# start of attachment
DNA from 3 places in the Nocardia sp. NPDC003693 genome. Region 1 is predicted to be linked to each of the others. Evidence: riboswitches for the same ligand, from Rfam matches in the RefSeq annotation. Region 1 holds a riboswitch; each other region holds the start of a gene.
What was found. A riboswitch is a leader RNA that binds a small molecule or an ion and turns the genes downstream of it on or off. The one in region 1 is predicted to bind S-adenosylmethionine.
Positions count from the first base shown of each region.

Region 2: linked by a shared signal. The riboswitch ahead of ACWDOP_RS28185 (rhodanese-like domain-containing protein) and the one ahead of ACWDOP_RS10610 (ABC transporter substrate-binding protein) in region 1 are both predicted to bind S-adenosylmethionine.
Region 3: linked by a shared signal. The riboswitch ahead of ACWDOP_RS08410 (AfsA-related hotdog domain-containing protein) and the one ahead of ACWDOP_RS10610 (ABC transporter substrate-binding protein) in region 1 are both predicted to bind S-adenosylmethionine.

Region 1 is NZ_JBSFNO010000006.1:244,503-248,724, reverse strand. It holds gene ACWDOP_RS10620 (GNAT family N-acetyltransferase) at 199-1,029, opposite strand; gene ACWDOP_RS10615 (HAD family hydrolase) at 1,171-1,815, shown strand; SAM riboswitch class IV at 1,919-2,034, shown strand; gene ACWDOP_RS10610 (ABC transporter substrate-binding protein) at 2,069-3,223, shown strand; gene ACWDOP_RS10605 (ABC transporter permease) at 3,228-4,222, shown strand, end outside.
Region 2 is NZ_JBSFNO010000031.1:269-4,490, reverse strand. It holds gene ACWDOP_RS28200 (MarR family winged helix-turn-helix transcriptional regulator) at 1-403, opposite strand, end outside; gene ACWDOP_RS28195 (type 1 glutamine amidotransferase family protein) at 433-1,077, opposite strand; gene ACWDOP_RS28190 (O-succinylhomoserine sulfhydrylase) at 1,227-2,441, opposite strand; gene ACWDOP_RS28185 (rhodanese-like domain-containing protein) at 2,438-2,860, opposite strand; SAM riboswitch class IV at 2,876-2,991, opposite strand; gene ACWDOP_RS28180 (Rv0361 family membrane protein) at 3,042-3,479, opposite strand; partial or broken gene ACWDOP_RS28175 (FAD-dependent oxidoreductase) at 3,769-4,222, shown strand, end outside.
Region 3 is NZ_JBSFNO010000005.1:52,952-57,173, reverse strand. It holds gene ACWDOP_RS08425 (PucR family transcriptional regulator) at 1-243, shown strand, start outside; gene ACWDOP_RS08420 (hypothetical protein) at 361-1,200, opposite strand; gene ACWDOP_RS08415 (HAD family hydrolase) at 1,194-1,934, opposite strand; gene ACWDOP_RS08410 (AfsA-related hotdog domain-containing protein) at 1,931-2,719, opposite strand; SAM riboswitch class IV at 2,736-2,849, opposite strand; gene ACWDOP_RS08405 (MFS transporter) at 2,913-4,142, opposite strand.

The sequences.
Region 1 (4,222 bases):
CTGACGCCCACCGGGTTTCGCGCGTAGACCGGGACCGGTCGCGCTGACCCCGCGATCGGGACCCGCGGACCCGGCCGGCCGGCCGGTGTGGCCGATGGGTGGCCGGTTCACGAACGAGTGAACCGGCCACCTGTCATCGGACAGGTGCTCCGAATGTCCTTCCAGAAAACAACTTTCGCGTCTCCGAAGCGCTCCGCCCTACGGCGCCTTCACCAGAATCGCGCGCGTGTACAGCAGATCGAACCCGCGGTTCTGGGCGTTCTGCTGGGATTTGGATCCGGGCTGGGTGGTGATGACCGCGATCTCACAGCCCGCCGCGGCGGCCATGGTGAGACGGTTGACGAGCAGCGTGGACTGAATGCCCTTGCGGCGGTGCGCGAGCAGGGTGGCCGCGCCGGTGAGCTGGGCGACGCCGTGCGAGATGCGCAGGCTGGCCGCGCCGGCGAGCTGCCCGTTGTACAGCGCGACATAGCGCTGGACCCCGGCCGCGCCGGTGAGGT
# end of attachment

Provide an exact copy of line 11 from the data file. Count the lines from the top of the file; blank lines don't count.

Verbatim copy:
CTGACGCCCACCGGGTTTCGCGCGTAGACCGGGACCGGTCGCGCTGACCCCGCGATCGGGACCCGCGGACCCGGCCGGCCGGCCGGTGTGGCCGATGGGTGGCCGGTTCACGAACGAGTGAACCGGCCACCTGTCATCGGACAGGTGCTCCGAATGTCCTTCCAGAAAACAACTTTCGCGTCTCCGAAGCGCTCCGCCCTACGGCGCCTTCACCAGAATCGCGCGCGTGTACAGCAGATCGAACCCGCGGTTCTGGGCGTTCTGCTGGGATTTGGATCCGGGCTGGGTGGTGATGACCGCGATCTCACAGCCCGCCGCGGCGGCCATGGTGAGACGGTTGACGAGCAGCGTGGACTGAATGCCCTTGCGGCGGTGCGCGAGCAGGGTGGCCGCGCCGGTGAGCTGGGCGACGCCGTGCGAGATGCGCAGGCTGGCCGCGCCGGCGAGCTGCCCGTTGTACAGCGCGACATAGCGCTGGACCCCGGCCGCGCCGGTGAGGT